December 22, 2022 by The Citron Review
by Jenna Devany Waters
My daughter comes home from school with an assignment. “Ask your parents to tell you a passed-down story. It can be a family legend, or a story from their childhood.” Her gaze is curious, expectant.
I am unprepared for this—for memories of my childhood.
There was the time my mother tried–– There was the day when we were left alone and—
This story will be told to her entire second-grade class. I shift, reframe, try to think of a ‘family legend.’ My mother’s stories flicker like stills from a dance macabre: the day my grandmother threw a meatloaf across the room; the nights spent with a pillow pressed over her head, the gunshots from my grandfather’s basement artillery range reverberating through the bed frame; the day my great-uncle pinned her to the ground so his sons could hit her, snarling at them not to embarrass him by letting a girl punch them ever again. My mother was ten years old.
I clear my throat, sieve my own childhood again. The nights spent hiding in the boiler room, spent barricaded beneath the table; the time my father almost killed— The time— My father—
One day my daughter asked my mother why her kitchen cabinet was cracked. “That’s where your grandfather threw me across the room and my head broke the wood.” For thirty-five years my mother has lived with this fissure. More than 12,000 days. My sisters and I were raised among these shards.
I face my daughter and widen my eyes. “One day, when I was a little girl…” I lift my checks, arrange a smile. My voice takes on the bright shine I have used for decades to perform my life, my one-woman survival show: “Grandma took all three of us to the beach!”
This tale is a comedy. In a tragedy, everyone dies before the end.
In this comedy, my mother takes three children to the beach. In this comedy, my father is present, sober, in the daytime. In this comedy one child, the middle one, is attacked by seagulls while eating a bag of chips. In this comedy one child, the smallest one, is left in a walker and swept incrementally out to sea, the tide tugging her as she spins, laughing, the surf foaming above her knees.
In this comedy my father is hapless, bumbling; my mother well-intentioned, distracted, attractively flustered. There are interlopers to provide an external source of conflict. There are flapping arms and large hand gestures, silly noises and appallingly rude seagulls. There are prat falls and a last-minute rescue, a few clever puns. It is a perfect commedia dell’arte.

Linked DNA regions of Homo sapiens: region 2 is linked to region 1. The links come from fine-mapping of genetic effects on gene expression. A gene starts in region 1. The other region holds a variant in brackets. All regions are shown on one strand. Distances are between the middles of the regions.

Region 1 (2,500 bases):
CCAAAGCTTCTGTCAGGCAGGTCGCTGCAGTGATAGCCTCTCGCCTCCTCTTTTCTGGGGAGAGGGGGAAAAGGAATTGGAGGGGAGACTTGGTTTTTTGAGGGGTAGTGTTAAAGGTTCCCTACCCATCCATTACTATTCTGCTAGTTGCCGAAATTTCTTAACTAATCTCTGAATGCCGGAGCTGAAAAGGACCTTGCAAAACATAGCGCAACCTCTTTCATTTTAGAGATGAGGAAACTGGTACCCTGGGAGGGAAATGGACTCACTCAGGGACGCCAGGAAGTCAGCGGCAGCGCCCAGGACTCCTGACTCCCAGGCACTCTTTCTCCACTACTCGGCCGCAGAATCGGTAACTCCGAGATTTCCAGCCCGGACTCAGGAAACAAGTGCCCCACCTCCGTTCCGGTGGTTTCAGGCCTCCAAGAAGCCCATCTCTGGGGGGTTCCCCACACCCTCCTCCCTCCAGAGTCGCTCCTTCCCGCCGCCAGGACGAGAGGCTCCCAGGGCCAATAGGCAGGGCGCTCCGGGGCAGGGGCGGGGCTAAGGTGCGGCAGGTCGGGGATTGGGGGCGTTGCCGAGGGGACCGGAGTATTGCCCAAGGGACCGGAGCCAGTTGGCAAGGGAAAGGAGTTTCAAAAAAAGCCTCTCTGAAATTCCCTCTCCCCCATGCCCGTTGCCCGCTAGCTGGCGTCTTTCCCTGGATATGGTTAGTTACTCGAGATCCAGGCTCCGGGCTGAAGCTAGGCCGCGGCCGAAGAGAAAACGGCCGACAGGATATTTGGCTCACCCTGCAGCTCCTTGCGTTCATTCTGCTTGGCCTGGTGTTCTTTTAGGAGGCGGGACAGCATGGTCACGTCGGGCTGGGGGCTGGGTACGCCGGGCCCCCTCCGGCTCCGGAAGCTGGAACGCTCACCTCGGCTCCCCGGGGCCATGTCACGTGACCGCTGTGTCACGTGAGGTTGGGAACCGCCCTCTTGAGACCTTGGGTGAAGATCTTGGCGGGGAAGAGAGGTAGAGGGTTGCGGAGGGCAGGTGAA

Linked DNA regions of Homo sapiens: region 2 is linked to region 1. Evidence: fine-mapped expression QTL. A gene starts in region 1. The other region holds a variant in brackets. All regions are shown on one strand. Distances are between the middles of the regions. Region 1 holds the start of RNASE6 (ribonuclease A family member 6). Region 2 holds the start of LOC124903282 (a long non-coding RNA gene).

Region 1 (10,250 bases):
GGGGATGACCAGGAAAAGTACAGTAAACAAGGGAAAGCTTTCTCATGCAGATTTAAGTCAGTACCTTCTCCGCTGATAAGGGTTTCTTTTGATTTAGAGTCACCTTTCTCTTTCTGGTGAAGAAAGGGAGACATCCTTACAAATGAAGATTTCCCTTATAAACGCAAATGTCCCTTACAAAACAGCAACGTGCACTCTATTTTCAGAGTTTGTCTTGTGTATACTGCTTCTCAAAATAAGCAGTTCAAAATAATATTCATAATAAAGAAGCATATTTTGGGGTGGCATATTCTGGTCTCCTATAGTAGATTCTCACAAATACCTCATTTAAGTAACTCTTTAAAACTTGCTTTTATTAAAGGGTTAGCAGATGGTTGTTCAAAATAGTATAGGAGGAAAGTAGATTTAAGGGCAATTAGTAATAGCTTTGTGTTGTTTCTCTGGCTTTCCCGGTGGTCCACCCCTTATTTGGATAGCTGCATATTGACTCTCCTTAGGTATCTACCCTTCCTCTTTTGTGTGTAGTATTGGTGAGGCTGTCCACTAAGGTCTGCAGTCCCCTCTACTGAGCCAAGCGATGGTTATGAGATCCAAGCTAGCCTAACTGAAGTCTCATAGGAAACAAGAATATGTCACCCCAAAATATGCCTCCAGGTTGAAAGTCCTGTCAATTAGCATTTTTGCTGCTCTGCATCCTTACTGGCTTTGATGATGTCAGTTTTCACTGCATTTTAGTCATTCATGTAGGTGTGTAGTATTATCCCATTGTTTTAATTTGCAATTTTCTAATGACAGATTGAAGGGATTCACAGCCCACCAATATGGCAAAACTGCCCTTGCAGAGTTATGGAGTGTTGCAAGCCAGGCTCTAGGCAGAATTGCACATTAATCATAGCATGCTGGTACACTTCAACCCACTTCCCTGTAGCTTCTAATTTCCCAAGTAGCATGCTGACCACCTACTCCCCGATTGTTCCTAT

My daughter is entranced. She laughs in all the right places. I had forgotten how good I am at transmuting my life.
“Where were you, Mama? What were you doing?” Her eyes clear and bright. “Were you the one who called for help?”
She believes I am the hero of this story.
Where was I? I have no memory of this day. I was a suit of armor; a salvaged shell. I was a dormant crab, estivating. I was the smallest percentage of a person required to remain functionally alive. This is just a story of a story, a version of the version my mother told to me. Later I learned the term disassociation. Then: I was a deer, a fish, a burrowing owl. I had so many tricks of transformation.
“I was just watching, honey.” It is a reasonably accurate interpretation. Assignment done, the night moves on. My daughter is content. I am haunted.
How to learn to speak the truth, after so many years in hiding?
I am not the hero, child. I am the survivor. I was a marker. A hollow. A passed-down story.
You are the epilogue. I am the ending.
Jenna Devany Waters is a queer writer, teacher, single mother, and list-maker extraordinaire. After a decade in Manhattan, she has recently relocated to a 120-year-old farmhouse in Vermont’s Green Mountain National Forest, where her nearest neighbors are cows, cornfields, and coyotes. Her work is forthcoming in Orion and Alaska Quarterly Review, and has recently appeared in jmww and MUTHA Magazine. In the caesurae, she is working toward a graduate degree in library science.